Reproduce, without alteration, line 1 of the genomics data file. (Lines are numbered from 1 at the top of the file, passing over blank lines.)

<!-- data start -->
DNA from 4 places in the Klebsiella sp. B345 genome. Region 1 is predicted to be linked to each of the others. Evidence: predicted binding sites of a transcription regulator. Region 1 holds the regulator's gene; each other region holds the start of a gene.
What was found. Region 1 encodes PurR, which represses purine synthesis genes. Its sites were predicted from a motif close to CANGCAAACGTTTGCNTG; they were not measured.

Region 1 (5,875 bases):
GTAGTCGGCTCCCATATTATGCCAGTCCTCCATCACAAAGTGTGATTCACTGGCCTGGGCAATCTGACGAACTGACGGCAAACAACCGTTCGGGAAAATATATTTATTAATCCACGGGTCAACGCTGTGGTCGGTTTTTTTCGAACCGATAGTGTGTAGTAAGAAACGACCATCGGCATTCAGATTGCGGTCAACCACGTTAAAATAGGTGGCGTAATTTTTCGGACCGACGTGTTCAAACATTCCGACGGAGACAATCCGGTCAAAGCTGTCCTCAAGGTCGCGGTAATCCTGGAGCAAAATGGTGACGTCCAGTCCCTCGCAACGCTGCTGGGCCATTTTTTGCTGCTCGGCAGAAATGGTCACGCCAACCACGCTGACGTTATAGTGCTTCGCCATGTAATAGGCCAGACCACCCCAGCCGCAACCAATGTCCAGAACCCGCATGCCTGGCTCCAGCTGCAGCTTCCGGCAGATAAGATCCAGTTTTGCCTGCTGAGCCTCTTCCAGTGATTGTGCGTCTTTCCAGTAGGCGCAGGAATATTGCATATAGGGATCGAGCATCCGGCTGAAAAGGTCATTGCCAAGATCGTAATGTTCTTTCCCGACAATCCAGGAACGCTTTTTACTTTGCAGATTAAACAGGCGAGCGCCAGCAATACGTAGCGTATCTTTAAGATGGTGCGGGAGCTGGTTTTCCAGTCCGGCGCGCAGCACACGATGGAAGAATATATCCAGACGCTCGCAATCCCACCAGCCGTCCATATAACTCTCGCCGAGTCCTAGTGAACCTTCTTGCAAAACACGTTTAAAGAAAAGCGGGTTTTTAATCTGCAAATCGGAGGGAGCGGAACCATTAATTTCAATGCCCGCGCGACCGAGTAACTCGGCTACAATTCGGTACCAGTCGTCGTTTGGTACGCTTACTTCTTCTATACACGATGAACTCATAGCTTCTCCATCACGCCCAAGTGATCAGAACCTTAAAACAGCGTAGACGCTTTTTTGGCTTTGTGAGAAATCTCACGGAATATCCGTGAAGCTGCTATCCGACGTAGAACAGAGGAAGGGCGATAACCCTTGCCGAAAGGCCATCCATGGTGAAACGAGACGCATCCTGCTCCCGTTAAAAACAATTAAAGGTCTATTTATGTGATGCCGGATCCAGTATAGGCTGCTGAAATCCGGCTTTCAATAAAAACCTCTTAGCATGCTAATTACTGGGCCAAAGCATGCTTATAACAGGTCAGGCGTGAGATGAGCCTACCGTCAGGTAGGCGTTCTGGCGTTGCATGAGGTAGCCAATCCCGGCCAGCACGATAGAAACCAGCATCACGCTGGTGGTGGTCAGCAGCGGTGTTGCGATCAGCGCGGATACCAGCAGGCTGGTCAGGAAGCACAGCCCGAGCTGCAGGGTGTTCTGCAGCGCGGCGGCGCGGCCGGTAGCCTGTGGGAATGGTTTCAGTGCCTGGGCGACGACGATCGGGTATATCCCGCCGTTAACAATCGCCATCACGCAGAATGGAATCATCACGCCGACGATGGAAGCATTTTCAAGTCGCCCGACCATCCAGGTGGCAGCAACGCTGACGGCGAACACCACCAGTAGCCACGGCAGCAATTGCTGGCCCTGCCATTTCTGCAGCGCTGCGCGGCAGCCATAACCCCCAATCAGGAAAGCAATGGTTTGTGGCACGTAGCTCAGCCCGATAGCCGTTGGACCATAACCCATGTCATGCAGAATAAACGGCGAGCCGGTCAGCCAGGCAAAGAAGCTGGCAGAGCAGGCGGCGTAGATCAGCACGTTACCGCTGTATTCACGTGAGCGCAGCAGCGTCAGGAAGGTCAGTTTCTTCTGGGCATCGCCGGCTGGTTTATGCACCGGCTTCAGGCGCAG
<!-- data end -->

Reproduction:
DNA from 4 places in the Klebsiella sp. B345 genome. Region 1 is predicted to be linked to each of the others. Evidence: predicted binding sites of a transcription regulator. Region 1 holds the regulator's gene; each other region holds the start of a gene.